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Internists Encouraged by a Number of Policies in Proposed Medicare Rules
WASHINGTON, D.C. July 14, 2021 –The American College of Physicians (ACP) is encouraged by many of the provisions that were included in the proposed 2022 Medicare Physician Fee Schedule and Quality Payment Program (QPP) rules that were released by the Centers for Medicare and Medicaid Services (CMS) yesterday. ACP specifically called attention to policies on telehealth, on increasing health equity and those that would make the QPP better for physicians. ACP also noted that while there are promising provisions in the rules, that the Fee Schedule also includes a significant cut to physician payments in 2022.
“ACP is glad to see that the proposed rule extends some of the services and increased flexibility for telehealth through the end of 2023,” said George M. Abraham, MD, MPH, FACP, FIDSA, president, ACP. “The stability of knowing those services will continue is important for the physicians who provide them. This also better allows CMS to study the services and will inform future policies on telehealth to make sure they work for patients and physicians.”
One of the telehealth changes included in the rule would allow for some of the audio-only services that were allowed during the COVID-19 public health emergency (PHE) to continue, however it would only apply to behavioral health services.
“ACP is extremely supportive of continuing to allow audio-only services. Since the beginning of the COVID-19 pandemic we have repeatedly called attention to the need for patients to be able to access care by phone. However, we believe that because audio-only telehealth is an important component tool for physicians to improve health equity and patient access it should not be limited to only patients seeking behavioral health services,” continued Dr. Abraham. “We are asking CMS to broaden the flexibility and continue to allow other evaluation and management (E/M) services to be provided using audio-only communication.”
ACP also noted a provision in the Fee Schedule that calls for the agency to begin collecting additional data on health equity issues to analyze disparities that occur across their programs.
“ACP is encouraged to see CMS interest in advancing health equity for people with Medicare while protecting individual privacy,” said Dr. Abraham. “Access to health equity data may enable a more comprehensive assessment of health equity and support initiatives to close the equity gap.”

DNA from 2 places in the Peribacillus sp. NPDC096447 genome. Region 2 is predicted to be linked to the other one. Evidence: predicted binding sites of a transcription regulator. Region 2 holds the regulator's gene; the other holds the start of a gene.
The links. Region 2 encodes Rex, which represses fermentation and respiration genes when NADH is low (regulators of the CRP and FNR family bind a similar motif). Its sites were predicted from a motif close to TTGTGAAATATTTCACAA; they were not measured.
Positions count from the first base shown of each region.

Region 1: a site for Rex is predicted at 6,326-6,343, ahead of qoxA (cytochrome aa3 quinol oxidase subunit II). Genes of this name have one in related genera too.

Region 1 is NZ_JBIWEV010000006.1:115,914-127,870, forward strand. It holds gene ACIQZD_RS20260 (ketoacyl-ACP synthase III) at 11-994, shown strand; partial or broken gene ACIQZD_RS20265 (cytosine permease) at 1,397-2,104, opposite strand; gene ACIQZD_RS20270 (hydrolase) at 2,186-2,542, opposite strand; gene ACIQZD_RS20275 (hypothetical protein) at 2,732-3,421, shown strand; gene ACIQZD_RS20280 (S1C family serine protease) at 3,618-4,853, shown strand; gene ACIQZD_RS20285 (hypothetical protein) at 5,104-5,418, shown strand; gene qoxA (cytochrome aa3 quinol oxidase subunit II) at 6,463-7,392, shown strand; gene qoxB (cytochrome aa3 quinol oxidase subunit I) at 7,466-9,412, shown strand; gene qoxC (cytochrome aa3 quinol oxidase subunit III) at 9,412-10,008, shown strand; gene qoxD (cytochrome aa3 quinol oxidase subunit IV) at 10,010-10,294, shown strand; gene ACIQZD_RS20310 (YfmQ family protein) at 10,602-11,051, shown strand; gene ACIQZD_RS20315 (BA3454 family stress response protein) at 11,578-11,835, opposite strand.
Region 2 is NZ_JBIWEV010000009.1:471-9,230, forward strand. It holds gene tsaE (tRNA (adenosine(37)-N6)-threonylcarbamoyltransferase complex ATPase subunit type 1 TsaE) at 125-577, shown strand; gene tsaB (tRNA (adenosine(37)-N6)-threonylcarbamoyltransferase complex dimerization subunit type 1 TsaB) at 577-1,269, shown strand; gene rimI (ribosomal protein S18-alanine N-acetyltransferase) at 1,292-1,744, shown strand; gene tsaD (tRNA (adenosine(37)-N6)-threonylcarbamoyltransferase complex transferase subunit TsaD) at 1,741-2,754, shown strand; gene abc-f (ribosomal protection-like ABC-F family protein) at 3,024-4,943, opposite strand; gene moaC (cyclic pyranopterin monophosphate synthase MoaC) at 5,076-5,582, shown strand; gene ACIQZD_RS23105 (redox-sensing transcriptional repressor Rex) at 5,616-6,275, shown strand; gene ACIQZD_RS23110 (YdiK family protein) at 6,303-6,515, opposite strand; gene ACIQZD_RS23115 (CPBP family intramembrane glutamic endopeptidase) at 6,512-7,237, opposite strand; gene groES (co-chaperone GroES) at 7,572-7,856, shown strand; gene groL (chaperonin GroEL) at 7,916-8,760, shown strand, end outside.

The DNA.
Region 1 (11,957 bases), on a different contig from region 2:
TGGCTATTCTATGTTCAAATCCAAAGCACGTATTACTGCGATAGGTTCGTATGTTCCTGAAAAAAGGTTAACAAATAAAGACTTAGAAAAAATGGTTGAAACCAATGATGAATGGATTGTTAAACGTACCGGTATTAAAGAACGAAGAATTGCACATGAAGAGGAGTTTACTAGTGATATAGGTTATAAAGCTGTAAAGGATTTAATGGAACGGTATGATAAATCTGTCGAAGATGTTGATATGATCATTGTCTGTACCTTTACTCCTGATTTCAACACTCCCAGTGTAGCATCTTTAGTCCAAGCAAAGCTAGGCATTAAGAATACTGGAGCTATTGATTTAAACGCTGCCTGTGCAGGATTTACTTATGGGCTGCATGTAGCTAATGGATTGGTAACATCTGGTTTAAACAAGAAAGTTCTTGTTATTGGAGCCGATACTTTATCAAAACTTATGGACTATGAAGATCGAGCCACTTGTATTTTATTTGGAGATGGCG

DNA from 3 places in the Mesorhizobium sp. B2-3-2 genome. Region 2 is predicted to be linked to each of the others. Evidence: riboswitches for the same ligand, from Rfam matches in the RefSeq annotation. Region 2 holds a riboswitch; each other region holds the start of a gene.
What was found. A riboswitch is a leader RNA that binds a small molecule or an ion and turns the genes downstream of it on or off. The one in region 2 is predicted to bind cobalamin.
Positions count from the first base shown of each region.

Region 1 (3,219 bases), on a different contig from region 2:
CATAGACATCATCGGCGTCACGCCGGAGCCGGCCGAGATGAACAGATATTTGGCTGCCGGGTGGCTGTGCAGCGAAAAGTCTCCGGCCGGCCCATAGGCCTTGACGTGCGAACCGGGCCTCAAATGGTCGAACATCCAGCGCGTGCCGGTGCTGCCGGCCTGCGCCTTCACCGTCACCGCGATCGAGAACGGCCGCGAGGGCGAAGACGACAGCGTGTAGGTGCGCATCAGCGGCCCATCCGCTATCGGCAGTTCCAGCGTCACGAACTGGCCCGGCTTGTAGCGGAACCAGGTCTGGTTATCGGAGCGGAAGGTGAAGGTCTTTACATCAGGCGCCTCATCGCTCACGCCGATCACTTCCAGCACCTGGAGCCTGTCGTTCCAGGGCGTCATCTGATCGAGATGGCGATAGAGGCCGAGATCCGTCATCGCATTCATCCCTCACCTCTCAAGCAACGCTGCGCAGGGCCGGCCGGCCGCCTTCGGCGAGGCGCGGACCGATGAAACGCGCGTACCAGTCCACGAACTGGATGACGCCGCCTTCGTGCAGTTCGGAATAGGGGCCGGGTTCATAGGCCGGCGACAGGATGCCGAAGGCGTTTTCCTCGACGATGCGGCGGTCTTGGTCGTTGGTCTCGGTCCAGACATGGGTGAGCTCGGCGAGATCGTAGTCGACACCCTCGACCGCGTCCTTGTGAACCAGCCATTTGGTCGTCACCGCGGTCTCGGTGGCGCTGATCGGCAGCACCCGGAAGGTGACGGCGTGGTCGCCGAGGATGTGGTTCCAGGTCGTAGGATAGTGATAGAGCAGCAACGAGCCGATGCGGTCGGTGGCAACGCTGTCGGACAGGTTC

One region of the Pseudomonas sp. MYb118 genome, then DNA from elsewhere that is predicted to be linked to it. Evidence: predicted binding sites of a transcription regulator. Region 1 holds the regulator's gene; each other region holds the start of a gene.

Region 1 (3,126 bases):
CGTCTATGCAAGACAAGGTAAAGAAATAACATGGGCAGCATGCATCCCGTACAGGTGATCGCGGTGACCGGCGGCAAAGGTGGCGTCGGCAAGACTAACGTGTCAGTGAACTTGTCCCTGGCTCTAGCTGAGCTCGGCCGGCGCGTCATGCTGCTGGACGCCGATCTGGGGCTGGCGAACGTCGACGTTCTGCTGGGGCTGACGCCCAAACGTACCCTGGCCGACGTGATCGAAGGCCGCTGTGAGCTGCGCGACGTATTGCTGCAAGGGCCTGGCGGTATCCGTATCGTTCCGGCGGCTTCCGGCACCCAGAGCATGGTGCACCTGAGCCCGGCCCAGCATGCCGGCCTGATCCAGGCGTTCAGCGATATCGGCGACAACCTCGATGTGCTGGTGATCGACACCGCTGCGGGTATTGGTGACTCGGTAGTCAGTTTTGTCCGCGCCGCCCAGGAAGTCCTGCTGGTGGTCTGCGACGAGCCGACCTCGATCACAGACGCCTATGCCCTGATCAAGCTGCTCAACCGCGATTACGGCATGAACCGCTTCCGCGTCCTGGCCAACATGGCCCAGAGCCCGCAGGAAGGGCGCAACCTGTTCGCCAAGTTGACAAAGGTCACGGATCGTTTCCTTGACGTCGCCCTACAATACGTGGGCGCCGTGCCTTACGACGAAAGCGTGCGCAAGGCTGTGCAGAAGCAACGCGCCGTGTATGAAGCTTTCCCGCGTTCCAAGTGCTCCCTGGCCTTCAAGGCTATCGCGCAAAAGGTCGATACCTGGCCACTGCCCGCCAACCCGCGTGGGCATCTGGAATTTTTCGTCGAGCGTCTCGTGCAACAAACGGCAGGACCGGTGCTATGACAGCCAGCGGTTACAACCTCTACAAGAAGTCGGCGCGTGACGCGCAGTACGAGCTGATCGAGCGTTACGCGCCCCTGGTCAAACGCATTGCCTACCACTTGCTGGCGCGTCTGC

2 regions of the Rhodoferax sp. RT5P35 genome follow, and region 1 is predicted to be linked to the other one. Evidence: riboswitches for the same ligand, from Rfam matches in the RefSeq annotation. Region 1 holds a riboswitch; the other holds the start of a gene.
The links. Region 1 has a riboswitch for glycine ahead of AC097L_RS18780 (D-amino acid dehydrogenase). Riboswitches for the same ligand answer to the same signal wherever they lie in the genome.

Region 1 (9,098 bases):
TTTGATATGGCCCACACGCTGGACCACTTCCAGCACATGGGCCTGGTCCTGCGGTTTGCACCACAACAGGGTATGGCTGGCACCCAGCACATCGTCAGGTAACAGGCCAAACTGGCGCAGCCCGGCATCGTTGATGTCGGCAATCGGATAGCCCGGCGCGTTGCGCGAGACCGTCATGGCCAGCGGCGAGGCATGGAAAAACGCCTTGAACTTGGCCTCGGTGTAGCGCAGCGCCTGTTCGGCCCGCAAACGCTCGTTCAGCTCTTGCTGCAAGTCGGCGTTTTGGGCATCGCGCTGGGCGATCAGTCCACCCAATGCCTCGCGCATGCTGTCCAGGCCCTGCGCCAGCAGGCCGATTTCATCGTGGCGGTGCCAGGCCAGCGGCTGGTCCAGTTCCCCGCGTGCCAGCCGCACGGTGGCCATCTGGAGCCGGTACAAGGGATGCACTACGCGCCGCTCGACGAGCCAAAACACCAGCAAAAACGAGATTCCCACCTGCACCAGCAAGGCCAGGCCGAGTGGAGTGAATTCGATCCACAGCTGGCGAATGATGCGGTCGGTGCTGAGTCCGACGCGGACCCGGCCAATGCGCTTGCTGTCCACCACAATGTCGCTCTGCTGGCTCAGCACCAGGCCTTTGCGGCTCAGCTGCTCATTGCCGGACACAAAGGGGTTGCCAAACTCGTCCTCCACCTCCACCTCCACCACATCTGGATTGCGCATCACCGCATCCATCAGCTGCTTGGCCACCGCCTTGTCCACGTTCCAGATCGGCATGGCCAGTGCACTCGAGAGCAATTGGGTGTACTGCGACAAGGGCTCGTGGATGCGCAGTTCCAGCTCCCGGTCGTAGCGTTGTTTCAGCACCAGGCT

Dr. Abraham further noted that it would be important to make sure that CMS designed the data collection in a way that would not place undue burden on physicians or their practices.
In the proposed QPP rule, ACP noted that they were glad to see the CMS is going to include a chronic care management as one of the seven MIPS Value Pathways (MVPs) for 2023.
“ACP had proposed a similar MVP concept to CMS, and we will be reviewing closely to see how CMS’s proposal aligns with ours. We are glad to see that the agency understands the benefit that chronic care management can provide patients and the importance of payment models that account for it,” said Dr. Abraham. “We hope that it can be a useful option for our members seeking some relief from the burdens of the current MIPS program structure.”
The QPP rule also included provisions that would relax some of the reporting requirements for Accountable Care Organizations (ACOs) under the Medicare Shared Savings Program to give them more time to implement changes. ACP is glad to see these changes respond to concerns raised by ACOs and acknowledge the commitment those organizations have to providing the highest quality care and improving patient outcomes while also delivering this care in the most cost-efficient manner.
Lastly, ACP calls attention to the across-the-board cuts to physician payments that would occur in 2022 and the need for additional action to prevent the cuts. The proposed cuts are the result of a reduction that is necessary to keep Medicare payments budget neutral. At the end of 2020, Congress stepped in to pass a one-year fix that prevented cuts that were due to take effect in 2021. Without additional action the cuts will go into effect on Jan 1, 2022.
“We have seen demonstrated over the past year and half why it is critical for Americans to have access to necessary health care. We need to ensure that practices across the country are able to continue to operate and provide frontline care that improves health equity and patient access in their communities,” concluded Dr. Abraham. “While CMS does not have the authority on their own to correct this, we ask them to support efforts to fix the problem through Congress. It is critically important for the administration and Congress to work together to prevent these cuts and ensure stability for patients and their physicians.”
About the American College of Physicians
The American College of Physicians is the largest medical specialty organization in the United States with members in more than 145 countries worldwide. ACP membership includes 161,000 internal medicine physicians (internists), related subspecialists, and medical students. Internal medicine physicians are specialists who apply scientific knowledge and clinical expertise to the diagnosis, treatment, and compassionate care of adults across the spectrum from health to complex illness. Follow ACP on Twitter, Facebook, and Instagram.
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